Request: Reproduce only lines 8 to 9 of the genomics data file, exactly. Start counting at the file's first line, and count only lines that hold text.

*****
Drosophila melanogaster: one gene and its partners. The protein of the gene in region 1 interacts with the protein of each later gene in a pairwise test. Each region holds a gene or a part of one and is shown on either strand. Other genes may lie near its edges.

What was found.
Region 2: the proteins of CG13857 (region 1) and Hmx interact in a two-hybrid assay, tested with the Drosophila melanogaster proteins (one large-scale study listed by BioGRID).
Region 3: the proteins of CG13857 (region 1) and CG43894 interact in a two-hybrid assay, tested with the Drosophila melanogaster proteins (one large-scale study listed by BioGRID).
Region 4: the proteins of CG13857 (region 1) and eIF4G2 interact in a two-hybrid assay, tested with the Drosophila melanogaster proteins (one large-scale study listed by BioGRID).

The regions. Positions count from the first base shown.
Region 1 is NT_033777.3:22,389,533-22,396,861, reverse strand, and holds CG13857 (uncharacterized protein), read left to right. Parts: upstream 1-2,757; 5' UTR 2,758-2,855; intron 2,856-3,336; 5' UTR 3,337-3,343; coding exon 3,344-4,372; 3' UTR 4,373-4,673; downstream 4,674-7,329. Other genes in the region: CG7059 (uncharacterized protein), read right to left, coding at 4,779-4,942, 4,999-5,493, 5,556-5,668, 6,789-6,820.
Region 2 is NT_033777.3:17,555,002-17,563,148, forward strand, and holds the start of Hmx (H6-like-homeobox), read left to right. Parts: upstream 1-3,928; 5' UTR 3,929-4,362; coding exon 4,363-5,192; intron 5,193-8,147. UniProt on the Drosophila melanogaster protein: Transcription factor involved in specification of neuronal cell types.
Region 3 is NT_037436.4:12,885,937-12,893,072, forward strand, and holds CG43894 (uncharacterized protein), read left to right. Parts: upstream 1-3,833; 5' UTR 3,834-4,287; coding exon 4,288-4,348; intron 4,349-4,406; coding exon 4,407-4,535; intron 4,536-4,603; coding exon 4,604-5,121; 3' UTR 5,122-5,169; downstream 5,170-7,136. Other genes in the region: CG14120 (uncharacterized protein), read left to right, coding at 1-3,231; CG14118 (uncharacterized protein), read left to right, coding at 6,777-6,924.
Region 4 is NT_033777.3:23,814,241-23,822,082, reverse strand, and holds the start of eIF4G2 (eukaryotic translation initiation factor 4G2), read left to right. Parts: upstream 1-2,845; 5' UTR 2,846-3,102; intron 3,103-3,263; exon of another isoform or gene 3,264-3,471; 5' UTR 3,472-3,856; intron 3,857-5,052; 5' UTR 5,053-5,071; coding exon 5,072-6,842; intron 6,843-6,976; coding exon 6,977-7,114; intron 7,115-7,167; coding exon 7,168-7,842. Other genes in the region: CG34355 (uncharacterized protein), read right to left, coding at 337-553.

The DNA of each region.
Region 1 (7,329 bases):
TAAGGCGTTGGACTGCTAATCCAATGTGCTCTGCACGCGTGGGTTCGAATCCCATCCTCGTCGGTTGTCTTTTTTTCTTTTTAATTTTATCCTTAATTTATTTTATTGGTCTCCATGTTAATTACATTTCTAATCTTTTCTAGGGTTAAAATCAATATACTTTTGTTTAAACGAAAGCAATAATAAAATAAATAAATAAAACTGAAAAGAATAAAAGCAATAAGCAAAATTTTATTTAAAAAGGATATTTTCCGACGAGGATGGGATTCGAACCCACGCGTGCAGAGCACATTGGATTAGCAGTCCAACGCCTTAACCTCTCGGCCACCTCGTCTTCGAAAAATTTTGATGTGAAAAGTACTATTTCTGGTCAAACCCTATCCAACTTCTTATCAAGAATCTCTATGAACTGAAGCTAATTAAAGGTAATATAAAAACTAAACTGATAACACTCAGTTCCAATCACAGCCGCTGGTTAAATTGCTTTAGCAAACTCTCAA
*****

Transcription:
Region 2 is NT_033777.3:17,555,002-17,563,148, forward strand, and holds the start of Hmx (H6-like-homeobox), read left to right. Parts: upstream 1-3,928; 5' UTR 3,929-4,362; coding exon 4,363-5,192; intron 5,193-8,147. UniProt on the Drosophila melanogaster protein: Transcription factor involved in specification of neuronal cell types.
Region 3 is NT_037436.4:12,885,937-12,893,072, forward strand, and holds CG43894 (uncharacterized protein), read left to right. Parts: upstream 1-3,833; 5' UTR 3,834-4,287; coding exon 4,288-4,348; intron 4,349-4,406; coding exon 4,407-4,535; intron 4,536-4,603; coding exon 4,604-5,121; 3' UTR 5,122-5,169; downstream 5,170-7,136. Other genes in the region: CG14120 (uncharacterized protein), read left to right, coding at 1-3,231; CG14118 (uncharacterized protein), read left to right, coding at 6,777-6,924.